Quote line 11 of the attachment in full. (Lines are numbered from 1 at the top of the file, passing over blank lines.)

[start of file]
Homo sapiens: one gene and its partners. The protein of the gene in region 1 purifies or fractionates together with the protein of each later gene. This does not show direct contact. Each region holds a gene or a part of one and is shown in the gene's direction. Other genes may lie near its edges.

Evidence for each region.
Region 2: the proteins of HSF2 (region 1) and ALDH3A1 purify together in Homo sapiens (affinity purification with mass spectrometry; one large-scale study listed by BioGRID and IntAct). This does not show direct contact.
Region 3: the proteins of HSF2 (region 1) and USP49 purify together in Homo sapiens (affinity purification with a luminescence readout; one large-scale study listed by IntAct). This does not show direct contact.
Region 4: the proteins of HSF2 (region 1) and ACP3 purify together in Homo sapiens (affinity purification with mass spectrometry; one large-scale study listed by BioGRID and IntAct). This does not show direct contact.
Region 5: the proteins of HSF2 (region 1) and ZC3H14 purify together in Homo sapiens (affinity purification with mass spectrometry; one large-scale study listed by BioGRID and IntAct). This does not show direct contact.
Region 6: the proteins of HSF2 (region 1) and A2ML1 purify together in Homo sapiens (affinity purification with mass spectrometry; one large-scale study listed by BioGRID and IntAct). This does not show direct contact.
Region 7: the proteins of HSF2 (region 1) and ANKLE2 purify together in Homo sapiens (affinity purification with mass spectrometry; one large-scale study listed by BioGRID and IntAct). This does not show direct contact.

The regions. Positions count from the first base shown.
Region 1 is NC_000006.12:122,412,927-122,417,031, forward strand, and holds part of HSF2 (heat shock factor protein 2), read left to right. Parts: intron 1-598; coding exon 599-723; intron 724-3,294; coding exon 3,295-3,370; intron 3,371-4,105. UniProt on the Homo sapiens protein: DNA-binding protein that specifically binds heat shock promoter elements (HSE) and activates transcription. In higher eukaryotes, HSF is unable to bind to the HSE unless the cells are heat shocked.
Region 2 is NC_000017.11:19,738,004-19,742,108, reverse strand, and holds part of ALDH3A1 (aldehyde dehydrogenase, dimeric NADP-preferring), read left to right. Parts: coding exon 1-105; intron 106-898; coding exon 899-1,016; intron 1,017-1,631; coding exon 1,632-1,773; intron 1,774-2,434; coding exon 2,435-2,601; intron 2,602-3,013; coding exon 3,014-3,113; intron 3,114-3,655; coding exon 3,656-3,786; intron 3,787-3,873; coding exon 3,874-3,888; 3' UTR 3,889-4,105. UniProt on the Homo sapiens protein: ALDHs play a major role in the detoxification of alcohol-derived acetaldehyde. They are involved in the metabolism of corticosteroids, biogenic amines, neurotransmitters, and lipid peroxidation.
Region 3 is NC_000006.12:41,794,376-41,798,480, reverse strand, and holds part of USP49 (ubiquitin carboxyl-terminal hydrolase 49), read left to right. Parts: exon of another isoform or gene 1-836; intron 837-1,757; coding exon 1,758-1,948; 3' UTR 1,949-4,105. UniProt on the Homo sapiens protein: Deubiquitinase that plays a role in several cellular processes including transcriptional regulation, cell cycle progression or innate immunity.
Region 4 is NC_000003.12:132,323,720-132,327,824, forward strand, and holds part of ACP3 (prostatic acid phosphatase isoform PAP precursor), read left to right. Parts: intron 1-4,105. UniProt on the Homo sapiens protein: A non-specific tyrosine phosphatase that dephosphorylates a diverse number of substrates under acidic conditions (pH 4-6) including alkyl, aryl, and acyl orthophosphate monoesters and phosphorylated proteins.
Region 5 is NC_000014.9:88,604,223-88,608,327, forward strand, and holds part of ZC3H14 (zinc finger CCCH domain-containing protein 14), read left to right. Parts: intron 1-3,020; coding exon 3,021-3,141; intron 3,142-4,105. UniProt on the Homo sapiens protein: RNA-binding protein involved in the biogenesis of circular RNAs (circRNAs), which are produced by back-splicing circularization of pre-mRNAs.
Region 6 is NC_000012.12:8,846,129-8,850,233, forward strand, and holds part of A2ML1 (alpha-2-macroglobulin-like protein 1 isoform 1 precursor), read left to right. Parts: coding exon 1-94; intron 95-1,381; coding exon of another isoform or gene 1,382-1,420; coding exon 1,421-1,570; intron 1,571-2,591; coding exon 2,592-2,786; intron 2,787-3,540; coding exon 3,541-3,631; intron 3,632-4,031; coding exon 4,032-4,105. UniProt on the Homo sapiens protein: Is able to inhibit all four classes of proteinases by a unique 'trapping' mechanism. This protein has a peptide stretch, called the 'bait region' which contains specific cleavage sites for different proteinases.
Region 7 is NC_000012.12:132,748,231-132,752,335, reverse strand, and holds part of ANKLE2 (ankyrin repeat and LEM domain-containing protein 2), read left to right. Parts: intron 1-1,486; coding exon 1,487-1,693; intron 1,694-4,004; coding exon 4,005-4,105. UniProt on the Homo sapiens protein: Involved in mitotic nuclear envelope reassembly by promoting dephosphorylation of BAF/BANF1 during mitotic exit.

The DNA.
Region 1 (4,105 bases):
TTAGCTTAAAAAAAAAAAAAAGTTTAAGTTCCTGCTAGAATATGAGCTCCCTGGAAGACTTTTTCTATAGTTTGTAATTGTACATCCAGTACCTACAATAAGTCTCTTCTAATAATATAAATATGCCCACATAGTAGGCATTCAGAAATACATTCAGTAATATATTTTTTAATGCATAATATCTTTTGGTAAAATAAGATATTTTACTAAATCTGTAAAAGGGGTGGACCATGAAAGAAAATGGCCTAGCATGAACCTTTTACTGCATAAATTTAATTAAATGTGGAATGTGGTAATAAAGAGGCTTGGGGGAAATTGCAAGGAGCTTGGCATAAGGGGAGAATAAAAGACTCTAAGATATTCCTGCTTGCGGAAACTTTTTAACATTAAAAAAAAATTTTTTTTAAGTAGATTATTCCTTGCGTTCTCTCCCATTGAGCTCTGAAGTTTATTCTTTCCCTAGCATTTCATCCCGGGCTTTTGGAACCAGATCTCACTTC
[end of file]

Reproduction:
Region 2 is NC_000017.11:19,738,004-19,742,108, reverse strand, and holds part of ALDH3A1 (aldehyde dehydrogenase, dimeric NADP-preferring), read left to right. Parts: coding exon 1-105; intron 106-898; coding exon 899-1,016; intron 1,017-1,631; coding exon 1,632-1,773; intron 1,774-2,434; coding exon 2,435-2,601; intron 2,602-3,013; coding exon 3,014-3,113; intron 3,114-3,655; coding exon 3,656-3,786; intron 3,787-3,873; coding exon 3,874-3,888; 3' UTR 3,889-4,105. UniProt on the Homo sapiens protein: ALDHs play a major role in the detoxification of alcohol-derived acetaldehyde. They are involved in the metabolism of corticosteroids, biogenic amines, neurotransmitters, and lipid peroxidation.